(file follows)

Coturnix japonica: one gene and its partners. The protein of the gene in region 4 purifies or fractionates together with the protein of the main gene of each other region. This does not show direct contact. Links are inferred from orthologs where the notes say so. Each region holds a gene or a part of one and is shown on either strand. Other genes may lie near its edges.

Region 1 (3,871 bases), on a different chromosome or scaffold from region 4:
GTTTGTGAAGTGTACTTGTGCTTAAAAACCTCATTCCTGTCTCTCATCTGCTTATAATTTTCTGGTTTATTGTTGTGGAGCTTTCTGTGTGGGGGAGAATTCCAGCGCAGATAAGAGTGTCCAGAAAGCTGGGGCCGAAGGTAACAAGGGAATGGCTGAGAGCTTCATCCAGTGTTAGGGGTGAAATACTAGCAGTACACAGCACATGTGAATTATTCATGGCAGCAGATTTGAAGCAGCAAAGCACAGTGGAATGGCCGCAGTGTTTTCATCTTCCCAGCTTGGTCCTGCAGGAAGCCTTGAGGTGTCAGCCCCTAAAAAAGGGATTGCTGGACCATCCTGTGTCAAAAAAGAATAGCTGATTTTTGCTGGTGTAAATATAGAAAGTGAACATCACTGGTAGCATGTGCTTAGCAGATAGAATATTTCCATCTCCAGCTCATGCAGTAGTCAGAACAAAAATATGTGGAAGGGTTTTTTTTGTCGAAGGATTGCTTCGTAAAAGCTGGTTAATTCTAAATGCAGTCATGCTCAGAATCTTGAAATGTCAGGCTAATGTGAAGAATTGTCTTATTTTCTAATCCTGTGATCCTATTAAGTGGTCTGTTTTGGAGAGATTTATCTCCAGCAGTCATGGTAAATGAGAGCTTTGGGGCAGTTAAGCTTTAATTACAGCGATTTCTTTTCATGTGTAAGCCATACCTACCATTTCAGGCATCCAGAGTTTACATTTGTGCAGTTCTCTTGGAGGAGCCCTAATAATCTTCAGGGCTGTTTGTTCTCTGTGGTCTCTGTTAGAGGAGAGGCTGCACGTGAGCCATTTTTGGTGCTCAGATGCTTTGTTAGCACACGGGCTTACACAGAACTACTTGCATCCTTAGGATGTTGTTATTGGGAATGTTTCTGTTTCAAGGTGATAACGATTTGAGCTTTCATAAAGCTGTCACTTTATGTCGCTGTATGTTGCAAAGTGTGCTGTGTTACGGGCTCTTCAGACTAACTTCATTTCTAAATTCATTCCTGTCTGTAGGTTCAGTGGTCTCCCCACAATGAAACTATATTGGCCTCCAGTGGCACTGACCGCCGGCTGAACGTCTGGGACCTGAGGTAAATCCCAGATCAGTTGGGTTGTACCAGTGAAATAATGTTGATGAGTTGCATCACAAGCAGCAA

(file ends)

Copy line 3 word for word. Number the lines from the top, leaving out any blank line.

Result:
GTTTGTGAAGTGTACTTGTGCTTAAAAACCTCATTCCTGTCTCTCATCTGCTTATAATTTTCTGGTTTATTGTTGTGGAGCTTTCTGTGTGGGGGAGAATTCCAGCGCAGATAAGAGTGTCCAGAAAGCTGGGGCCGAAGGTAACAAGGGAATGGCTGAGAGCTTCATCCAGTGTTAGGGGTGAAATACTAGCAGTACACAGCACATGTGAATTATTCATGGCAGCAGATTTGAAGCAGCAAAGCACAGTGGAATGGCCGCAGTGTTTTCATCTTCCCAGCTTGGTCCTGCAGGAAGCCTTGAGGTGTCAGCCCCTAAAAAAGGGATTGCTGGACCATCCTGTGTCAAAAAAGAATAGCTGATTTTTGCTGGTGTAAATATAGAAAGTGAACATCACTGGTAGCATGTGCTTAGCAGATAGAATATTTCCATCTCCAGCTCATGCAGTAGTCAGAACAAAAATATGTGGAAGGGTTTTTTTTGTCGAAGGATTGCTTCGTAAAAGCTGGTTAATTCTAAATGCAGTCATGCTCAGAATCTTGAAATGTCAGGCTAATGTGAAGAATTGTCTTATTTTCTAATCCTGTGATCCTATTAAGTGGTCTGTTTTGGAGAGATTTATCTCCAGCAGTCATGGTAAATGAGAGCTTTGGGGCAGTTAAGCTTTAATTACAGCGATTTCTTTTCATGTGTAAGCCATACCTACCATTTCAGGCATCCAGAGTTTACATTTGTGCAGTTCTCTTGGAGGAGCCCTAATAATCTTCAGGGCTGTTTGTTCTCTGTGGTCTCTGTTAGAGGAGAGGCTGCACGTGAGCCATTTTTGGTGCTCAGATGCTTTGTTAGCACACGGGCTTACACAGAACTACTTGCATCCTTAGGATGTTGTTATTGGGAATGTTTCTGTTTCAAGGTGATAACGATTTGAGCTTTCATAAAGCTGTCACTTTATGTCGCTGTATGTTGCAAAGTGTGCTGTGTTACGGGCTCTTCAGACTAACTTCATTTCTAAATTCATTCCTGTCTGTAGGTTCAGTGGTCTCCCCACAATGAAACTATATTGGCCTCCAGTGGCACTGACCGCCGGCTGAACGTCTGGGACCTGAGGTAAATCCCAGATCAGTTGGGTTGTACCAGTGAAATAATGTTGATGAGTTGCATCACAAGCAGCAA